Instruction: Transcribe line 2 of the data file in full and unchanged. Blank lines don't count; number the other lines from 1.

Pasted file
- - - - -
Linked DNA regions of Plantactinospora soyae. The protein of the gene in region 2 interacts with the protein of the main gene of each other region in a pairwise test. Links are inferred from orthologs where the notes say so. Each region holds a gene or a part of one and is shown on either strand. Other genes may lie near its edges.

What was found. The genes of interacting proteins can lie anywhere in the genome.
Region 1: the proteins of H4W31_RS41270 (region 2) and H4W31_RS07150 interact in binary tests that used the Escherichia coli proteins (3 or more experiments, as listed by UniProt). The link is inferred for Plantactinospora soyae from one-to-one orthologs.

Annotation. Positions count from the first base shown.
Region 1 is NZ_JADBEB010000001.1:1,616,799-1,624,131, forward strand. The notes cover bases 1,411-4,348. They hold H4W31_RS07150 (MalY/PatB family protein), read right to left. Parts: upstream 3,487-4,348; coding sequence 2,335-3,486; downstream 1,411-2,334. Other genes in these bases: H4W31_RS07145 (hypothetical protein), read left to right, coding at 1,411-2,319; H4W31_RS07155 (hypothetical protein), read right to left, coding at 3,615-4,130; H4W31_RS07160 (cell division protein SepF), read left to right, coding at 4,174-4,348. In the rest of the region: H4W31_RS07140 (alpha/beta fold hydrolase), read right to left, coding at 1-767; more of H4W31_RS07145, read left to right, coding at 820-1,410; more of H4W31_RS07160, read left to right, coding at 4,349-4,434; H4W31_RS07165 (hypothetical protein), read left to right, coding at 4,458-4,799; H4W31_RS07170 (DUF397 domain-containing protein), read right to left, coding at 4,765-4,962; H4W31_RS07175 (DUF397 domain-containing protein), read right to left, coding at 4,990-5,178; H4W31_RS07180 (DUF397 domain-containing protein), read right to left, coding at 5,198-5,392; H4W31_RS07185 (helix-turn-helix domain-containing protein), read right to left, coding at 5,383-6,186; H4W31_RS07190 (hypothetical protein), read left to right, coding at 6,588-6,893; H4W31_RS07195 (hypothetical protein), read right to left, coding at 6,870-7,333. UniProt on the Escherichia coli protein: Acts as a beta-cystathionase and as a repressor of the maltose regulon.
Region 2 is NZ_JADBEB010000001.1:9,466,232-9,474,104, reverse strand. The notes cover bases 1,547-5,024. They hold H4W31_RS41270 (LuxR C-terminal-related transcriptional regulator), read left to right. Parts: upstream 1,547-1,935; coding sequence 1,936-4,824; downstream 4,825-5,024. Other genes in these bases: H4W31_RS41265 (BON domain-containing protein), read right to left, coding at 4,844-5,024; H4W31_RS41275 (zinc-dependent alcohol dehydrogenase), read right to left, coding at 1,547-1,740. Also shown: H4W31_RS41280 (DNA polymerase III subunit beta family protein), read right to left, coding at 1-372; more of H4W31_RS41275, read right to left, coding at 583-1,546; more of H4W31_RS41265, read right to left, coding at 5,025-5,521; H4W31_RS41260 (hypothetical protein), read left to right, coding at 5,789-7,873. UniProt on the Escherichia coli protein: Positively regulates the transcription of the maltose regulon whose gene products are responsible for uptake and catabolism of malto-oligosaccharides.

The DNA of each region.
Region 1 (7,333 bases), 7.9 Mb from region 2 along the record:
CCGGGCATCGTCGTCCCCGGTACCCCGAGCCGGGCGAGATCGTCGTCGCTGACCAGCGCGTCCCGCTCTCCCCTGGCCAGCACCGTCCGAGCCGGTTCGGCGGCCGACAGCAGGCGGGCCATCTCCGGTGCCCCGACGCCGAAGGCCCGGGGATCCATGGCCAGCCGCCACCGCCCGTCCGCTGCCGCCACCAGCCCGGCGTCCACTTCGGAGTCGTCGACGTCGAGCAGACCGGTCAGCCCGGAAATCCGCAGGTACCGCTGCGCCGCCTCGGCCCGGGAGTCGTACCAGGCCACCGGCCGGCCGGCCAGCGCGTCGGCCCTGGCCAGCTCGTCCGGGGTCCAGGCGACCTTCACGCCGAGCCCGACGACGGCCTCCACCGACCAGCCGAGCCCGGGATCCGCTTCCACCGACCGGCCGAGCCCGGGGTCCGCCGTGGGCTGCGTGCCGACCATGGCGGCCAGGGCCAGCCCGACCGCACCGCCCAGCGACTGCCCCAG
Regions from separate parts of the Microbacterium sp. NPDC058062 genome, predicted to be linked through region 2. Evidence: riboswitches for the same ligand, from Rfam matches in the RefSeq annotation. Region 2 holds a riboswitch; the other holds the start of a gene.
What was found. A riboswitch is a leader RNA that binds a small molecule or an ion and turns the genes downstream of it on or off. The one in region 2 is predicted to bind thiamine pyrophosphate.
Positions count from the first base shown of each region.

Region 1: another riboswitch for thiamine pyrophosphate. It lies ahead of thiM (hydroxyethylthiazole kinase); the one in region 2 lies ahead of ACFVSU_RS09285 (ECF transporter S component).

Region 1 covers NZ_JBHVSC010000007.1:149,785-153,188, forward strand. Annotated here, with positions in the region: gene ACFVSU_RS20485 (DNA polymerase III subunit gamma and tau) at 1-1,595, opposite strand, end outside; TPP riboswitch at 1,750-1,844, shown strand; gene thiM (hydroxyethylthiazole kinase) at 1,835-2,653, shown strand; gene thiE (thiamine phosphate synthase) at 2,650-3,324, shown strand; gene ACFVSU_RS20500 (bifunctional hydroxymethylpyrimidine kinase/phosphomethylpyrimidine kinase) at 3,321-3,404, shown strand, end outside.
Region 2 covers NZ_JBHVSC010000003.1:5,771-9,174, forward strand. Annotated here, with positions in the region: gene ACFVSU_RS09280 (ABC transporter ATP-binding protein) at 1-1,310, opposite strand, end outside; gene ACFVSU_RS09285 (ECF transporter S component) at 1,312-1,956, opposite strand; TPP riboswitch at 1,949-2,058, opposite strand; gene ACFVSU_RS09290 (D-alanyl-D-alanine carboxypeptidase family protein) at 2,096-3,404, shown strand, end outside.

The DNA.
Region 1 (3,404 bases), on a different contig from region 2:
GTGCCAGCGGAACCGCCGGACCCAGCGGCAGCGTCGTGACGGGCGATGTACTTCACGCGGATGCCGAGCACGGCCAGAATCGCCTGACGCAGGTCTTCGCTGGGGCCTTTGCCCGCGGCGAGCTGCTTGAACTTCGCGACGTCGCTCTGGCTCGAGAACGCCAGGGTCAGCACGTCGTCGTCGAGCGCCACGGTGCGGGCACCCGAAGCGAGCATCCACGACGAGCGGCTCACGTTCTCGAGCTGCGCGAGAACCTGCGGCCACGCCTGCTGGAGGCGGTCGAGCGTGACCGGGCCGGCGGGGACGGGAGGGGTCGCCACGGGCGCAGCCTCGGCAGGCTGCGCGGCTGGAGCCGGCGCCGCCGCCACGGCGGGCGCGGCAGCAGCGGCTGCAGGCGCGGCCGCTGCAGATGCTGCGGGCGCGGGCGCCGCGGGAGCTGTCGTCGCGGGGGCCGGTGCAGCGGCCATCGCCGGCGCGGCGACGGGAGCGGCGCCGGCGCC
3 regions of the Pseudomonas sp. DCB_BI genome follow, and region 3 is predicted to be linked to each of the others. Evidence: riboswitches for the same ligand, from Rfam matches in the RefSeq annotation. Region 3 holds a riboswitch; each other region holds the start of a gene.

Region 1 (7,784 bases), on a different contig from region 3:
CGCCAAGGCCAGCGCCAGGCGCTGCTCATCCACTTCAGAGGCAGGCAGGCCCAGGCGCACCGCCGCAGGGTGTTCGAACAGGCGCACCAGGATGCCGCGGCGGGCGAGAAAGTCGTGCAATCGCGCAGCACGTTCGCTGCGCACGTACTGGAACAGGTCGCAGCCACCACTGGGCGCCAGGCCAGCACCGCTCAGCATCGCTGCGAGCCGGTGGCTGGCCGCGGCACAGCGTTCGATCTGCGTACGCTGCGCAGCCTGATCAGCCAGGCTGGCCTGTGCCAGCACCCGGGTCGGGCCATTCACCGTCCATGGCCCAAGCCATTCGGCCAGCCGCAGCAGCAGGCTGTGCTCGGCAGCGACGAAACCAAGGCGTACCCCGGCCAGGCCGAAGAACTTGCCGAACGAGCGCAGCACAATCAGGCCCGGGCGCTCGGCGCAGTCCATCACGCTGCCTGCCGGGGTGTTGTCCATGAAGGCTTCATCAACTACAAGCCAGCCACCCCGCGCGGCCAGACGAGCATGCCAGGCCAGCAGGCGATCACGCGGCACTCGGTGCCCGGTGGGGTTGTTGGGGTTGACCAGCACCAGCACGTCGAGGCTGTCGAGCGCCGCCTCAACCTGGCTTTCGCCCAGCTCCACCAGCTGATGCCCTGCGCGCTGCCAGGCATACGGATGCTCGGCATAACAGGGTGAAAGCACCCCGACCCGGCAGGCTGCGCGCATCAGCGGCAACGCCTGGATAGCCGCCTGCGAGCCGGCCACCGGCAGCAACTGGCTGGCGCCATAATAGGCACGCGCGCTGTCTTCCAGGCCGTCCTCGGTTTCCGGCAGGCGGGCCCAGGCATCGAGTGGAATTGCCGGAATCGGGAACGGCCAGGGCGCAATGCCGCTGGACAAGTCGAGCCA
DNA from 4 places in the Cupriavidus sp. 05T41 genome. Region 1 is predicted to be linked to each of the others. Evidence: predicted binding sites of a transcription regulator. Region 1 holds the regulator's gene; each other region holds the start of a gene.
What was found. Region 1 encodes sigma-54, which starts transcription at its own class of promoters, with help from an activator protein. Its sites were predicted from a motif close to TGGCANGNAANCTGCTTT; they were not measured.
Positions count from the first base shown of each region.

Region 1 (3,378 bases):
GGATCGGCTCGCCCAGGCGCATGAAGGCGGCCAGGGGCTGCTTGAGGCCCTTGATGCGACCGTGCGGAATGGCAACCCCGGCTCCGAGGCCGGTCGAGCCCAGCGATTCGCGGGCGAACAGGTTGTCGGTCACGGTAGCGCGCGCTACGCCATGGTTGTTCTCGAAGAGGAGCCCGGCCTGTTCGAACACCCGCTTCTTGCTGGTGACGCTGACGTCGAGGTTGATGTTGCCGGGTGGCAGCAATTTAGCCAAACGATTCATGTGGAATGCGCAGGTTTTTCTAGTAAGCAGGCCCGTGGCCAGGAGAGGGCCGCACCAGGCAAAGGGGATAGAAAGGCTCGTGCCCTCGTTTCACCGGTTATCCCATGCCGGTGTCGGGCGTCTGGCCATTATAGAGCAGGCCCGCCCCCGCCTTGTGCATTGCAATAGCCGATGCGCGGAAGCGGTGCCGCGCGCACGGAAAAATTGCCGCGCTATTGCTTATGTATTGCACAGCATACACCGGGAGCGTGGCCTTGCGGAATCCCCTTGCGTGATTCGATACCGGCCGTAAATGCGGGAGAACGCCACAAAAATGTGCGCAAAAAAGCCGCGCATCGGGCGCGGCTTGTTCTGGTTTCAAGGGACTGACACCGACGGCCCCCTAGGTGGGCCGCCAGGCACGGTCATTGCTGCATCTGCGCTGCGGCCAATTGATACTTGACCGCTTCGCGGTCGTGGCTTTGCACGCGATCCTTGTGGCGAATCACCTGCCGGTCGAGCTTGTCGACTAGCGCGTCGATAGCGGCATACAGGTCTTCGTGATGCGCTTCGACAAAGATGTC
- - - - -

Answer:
What was found. The genes of interacting proteins can lie anywhere in the genome.